Monday, June 12, 2017

The Progressive Ethos of the Episcopal Church USA

This morning, Trinity Sunday, as I waited with other choir members for the processional hymn, a man, whom we heard was today celebrating his ninetieth birthday, walked past us with his wife on their way into the sanctuary.  The woman next to me, grey-haired, grandmotherly, a veteran choir member asked me if I had attended the talk by Father Antonio Illas about immigration, and if I had heard “Dean’s rant”.  Ninety-year-old Dean is one of a few conservatives in the parish who have ever come out of the closet.  I was not too surprised by this question, but I wasn’t expecting it from this woman.  Of course I had heard Dean’s question about the legitimacy of the immigration restrictions attempted by the Trump administration.  I have some opinions about how Dean’s suggestion that immigration restrictions might be legitimate was disallowed in the discussion.  It was anything but a rant, more a question, very tentatively asked.


It’s difficult not to notice how the Episcopal church ethos empowers a monotonous perspective on certain issues.   Compassion for undocumented people and assistance in their dilemma is a fine Christian impulse.  The politics of sanctuary cities and open immigration are other matters entirely.  An aristocracy of shepherds in all the mainline churches indoctrinates people in the reigning ideology of the Democratic Party.  Wolves in bishops’ clothing, they conflate personal ethics and government, and advocate policy that transmits a blight already covering the wider culture. Their high sounding rhetoric about “social justice” and “structural evil” maligns Republicans and the “privileged”.

What is privilege? White privilege? Male privilege?  My opinions are partly born of experiences growing up in the now derided 1950s. I knew women with children who struggled.  My aunt lived with an alcoholic husband and had six children.  Her husband, Scotty, was a bricklayer.  In the early years of the marriage the growing family lived in a mobile home, a trailer thirty feet long and ten feet wide.  The location I remember was in the backyard of a house along a highway, surrounded by weeds.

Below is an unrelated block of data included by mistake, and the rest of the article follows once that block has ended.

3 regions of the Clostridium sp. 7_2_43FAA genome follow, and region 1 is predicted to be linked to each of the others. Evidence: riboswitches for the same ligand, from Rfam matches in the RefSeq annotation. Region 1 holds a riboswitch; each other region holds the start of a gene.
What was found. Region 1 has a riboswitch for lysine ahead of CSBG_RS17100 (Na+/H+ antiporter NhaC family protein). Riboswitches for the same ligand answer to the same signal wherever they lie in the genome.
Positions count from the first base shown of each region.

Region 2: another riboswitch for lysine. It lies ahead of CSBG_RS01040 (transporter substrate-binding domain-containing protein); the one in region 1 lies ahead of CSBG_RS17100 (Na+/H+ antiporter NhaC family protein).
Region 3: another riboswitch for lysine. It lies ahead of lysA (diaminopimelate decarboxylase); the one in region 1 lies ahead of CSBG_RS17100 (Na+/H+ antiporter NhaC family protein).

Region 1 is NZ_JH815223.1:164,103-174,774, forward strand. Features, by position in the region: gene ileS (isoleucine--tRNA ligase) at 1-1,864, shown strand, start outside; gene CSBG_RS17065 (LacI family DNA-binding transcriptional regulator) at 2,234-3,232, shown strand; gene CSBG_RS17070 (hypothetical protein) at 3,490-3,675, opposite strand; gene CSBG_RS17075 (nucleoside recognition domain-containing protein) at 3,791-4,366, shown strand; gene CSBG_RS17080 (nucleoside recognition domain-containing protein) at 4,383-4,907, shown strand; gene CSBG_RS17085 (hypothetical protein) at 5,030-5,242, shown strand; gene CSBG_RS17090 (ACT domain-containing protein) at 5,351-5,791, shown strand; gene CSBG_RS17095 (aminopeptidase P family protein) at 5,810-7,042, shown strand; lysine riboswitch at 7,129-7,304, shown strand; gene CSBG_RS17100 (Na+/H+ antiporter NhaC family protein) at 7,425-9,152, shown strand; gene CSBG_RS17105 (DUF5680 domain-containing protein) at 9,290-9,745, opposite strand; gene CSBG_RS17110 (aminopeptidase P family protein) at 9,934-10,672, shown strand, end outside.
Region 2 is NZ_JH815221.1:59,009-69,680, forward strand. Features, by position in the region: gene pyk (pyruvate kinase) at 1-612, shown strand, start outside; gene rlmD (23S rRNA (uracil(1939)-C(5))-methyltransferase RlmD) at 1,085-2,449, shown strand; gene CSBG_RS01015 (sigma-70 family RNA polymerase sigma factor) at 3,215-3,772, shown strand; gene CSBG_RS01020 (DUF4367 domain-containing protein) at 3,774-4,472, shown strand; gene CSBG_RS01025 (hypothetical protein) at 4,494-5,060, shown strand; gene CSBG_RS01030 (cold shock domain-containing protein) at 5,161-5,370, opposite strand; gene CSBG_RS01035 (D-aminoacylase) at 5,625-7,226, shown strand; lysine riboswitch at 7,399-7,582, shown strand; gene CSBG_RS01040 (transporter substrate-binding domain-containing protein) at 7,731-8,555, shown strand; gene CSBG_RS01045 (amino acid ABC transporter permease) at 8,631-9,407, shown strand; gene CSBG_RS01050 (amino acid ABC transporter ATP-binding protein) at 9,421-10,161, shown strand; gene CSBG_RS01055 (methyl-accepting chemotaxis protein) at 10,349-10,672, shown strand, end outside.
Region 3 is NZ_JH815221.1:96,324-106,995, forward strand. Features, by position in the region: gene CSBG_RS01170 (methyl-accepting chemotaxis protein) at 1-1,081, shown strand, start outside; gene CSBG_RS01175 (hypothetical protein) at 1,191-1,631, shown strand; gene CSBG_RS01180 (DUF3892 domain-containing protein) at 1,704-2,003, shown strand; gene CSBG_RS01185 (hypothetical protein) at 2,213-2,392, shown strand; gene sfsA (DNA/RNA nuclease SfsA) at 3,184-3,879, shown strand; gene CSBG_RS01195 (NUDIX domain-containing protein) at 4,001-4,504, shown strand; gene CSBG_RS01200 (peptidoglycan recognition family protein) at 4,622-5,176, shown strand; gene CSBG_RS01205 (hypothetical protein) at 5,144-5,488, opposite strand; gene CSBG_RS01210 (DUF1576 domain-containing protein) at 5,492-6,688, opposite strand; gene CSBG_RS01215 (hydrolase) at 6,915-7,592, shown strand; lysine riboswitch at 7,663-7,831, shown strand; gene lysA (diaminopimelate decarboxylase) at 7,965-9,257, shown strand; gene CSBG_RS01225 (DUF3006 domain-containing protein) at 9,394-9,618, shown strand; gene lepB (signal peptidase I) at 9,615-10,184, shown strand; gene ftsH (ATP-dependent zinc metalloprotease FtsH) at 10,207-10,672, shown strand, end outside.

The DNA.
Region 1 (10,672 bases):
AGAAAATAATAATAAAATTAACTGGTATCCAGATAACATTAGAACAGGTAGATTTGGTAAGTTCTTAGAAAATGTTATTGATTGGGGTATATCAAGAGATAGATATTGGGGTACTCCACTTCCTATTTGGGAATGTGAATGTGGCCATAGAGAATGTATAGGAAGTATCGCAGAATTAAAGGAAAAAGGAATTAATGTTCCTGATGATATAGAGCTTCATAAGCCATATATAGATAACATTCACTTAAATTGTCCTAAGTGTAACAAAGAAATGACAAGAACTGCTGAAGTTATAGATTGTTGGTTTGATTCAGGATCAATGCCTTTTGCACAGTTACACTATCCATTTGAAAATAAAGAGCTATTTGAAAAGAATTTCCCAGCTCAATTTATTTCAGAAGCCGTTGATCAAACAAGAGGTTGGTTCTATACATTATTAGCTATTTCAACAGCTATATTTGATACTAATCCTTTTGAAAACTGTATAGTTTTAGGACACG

As I recall, when there were five or six children, the family rented several rooms on the upper floor or an old house adjacent to a parking lot.  The inevitable divorce was stormy.  Scotty showed up at our house and assailed us with language that was then shocking.  Now twelve year old girls spew the F-word as liberally.  Irma and the younger children moved in with my widowed grandmother, into a house of maybe 800 square feet.  There was room for a garden in the back yard and Grandma made good use of it.  Grandma didn’t have much either because my grandfather spent much of his paycheck buying drinks for railroad officials, and he often didn’t come home.  Dad remembered finding him sleeping off his drunken binges in somebody’s garage or at the train station. He died in his early fifties. Grandma kept votive candles burning under bleeding-heart paintings of the saints.  The church excommunicated Aunt Irma.  She voiced her criticism of the holy fathers when the thalidomide babies began creating an early controversy about abortion.  I recall the wounded tone of her voice when she held up the pictures in Life magazine of deformed children born with the blessing of the church.